I just got back home after holding an open house today.  When real estate agents hold open houses, it is customary to have a registry sheet or as I do, register folks via my iPad.  This is done for several reasons:

1.  Safety Concerns for the real estate agent.

2.  Security reasons especially when the home for sale is currently occupied.

3.  Marketing purposes - understand where home buyers are finding information for the open house, i.e. internet, paper advertising, flyers, open house invitations, etc.

I usually ask for the name and email or phone number.  However, if someone is not comfortable with leaving their telephone number or email, I do not insist.  I usually follow up with potential buyers if they ask for additional information or to get feedback and their opinion and I will never follow up with anyone if they request not to be contacted.

From a common sense perspective - why would I?  There are a lot of home buyers shopping in and around Pasadena and only one of me.  I am good at what I do and get a lot of  referrals from past clients as well as internet inquiries.  If I feel that a home buyer is not comfortable with me contacting them, I never would.  Who likes rejection or being a pest?

Why am I writing about this?  Well... I had to ask a family to leave my open house today because they refused to register.  They drove up as I was closing up at exactly 4 pm.  I invited them into the house, gave them a brochure, answered a few questions and asked to register them.  As the wife started giving me her name, the husband said "no... we will not register."  I explained that I was fine with just getting one of their names, email or phone # not required, and that it was for security reasons and that if they did not want to, I would not contact them.  He adamantly said NO again.

I politely asked them to leave.  As they were leaving, the husband said that this has never happened to them before.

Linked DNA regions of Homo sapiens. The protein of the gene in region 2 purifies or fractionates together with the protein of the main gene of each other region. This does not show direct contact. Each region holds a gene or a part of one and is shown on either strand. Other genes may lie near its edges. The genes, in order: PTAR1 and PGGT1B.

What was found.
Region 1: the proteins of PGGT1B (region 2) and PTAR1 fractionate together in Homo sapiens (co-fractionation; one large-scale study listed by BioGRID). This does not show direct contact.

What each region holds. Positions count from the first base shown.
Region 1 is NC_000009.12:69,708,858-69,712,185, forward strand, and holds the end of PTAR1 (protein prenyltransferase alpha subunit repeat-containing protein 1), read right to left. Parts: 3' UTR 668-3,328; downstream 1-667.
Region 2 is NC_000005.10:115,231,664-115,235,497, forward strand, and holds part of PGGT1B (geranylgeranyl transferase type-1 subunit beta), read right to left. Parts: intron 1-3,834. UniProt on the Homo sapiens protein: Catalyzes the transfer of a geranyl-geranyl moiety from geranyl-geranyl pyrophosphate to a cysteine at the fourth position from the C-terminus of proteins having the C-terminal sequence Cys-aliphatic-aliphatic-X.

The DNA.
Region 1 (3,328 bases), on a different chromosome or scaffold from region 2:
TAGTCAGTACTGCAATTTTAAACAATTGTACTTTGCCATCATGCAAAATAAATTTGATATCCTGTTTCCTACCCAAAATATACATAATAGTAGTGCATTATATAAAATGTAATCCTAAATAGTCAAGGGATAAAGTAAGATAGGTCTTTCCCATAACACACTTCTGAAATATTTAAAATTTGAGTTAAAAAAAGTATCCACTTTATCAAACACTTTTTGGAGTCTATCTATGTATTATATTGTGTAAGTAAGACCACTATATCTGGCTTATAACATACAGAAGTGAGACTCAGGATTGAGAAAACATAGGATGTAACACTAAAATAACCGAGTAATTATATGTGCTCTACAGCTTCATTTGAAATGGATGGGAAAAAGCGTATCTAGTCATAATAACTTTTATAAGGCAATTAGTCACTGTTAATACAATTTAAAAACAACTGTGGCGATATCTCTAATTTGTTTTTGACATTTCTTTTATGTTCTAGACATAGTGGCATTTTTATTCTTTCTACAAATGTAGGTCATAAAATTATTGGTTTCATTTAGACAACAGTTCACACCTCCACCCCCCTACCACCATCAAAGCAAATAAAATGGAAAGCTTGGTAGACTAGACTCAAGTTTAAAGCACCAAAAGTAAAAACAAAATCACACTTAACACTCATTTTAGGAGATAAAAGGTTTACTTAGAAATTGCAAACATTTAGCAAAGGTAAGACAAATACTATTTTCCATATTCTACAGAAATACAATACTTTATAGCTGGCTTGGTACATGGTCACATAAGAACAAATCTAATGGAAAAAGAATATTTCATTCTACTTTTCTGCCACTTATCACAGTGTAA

So my question is... Is it an invasion of privacy to ask someone who walks into a home during an Open House at a minimum to provide their name?  Why would someone have an issue with that especially after explaining the reasoning for it.

With the recent news of violence against real estate agents, are minimum safety precautions that difficult to swallow for some people?

National Association of Realtors has these safety tips for real estate agents (my realtor friends - please review!) holding Open Houses:

S A F E T Y  AT  O P E N  H O U S E S

An open house can be a great sales tool, but it also exposes you to numerous unfamiliar people for the first time. Stay safe by practicing these guidelines.
• If possible, always try to have at least one other person working with you at the open house.
• Call the local police department and ask them to have a squad care drive by during your open-house hours.
• Check your cell phone’s strength and signal prior to the open house. Have emergency numbers programmed on speed dial. Carry an extra, fully charged cell phone battery (if possible).
• Upon entering a house for the first time, check all rooms and determine several “escape” routes. Make sure all deadbolt locks are unlocked to facilitate a faster escape.
• Make sure that if you were to escape by the back door, you could escape from the backyard. Frequently, high fences surround yards that contain swimming pools or hot tubs.
• Place one of your business cards, with the date and time written on the back, in a kitchen cabinet. Note on it if you were the first to arrive or if clients were waiting.
• Have all open house visitors sign in. Ask for full name, address, phone number and e-mail.
• When showing the house, always walk behind the prospect. Direct them; don’t lead them. Say, for example, “The kitchen is on your left,” and
gesture for them to go ahead of you.
• Avoid attics, basements, and getting trapped in small rooms.
• Notify someone in your office, your answering service, a friend or a relative that you will be calling in every hour on the hour. And if you don’t call, they are to call you.
• Inform a neighbor that you will be showing the house and ask if he or she would keep an eye and ear open for anything out of the ordinary.
• Don’t assume that everyone has left the premises at the end of an open house. Check all of the rooms and the backyard prior to locking the doors.
• Be prepared to defend yourself, if necessary.

What are your thoughts on the subject?  Would love to hear from you!